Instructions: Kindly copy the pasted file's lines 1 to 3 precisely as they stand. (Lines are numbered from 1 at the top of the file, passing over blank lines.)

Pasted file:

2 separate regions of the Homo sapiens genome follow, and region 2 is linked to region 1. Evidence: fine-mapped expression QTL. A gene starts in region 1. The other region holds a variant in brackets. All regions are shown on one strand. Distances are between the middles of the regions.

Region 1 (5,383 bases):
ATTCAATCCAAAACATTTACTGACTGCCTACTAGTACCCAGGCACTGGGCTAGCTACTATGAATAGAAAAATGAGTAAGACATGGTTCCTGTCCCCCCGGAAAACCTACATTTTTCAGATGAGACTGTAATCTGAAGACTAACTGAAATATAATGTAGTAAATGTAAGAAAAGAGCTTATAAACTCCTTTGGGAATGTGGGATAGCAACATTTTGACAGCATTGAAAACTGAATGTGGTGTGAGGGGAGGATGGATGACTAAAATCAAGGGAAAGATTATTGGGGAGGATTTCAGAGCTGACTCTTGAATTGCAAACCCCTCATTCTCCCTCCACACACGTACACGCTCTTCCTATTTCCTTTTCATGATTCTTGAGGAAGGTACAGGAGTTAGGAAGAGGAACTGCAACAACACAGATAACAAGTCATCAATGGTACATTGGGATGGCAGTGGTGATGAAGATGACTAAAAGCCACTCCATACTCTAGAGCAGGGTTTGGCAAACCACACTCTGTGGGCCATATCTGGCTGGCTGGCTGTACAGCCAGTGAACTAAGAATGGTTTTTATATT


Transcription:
2 separate regions of the Homo sapiens genome follow, and region 2 is linked to region 1. Evidence: fine-mapped expression QTL. A gene starts in region 1. The other region holds a variant in brackets. All regions are shown on one strand. Distances are between the middles of the regions.

Region 1 (5,383 bases):
ATTCAATCCAAAACATTTACTGACTGCCTACTAGTACCCAGGCACTGGGCTAGCTACTATGAATAGAAAAATGAGTAAGACATGGTTCCTGTCCCCCCGGAAAACCTACATTTTTCAGATGAGACTGTAATCTGAAGACTAACTGAAATATAATGTAGTAAATGTAAGAAAAGAGCTTATAAACTCCTTTGGGAATGTGGGATAGCAACATTTTGACAGCATTGAAAACTGAATGTGGTGTGAGGGGAGGATGGATGACTAAAATCAAGGGAAAGATTATTGGGGAGGATTTCAGAGCTGACTCTTGAATTGCAAACCCCTCATTCTCCCTCCACACACGTACACGCTCTTCCTATTTCCTTTTCATGATTCTTGAGGAAGGTACAGGAGTTAGGAAGAGGAACTGCAACAACACAGATAACAAGTCATCAATGGTACATTGGGATGGCAGTGGTGATGAAGATGACTAAAAGCCACTCCATACTCTAGAGCAGGGTTTGGCAAACCACACTCTGTGGGCCATATCTGGCTGGCTGGCTGTACAGCCAGTGAACTAAGAATGGTTTTTATATT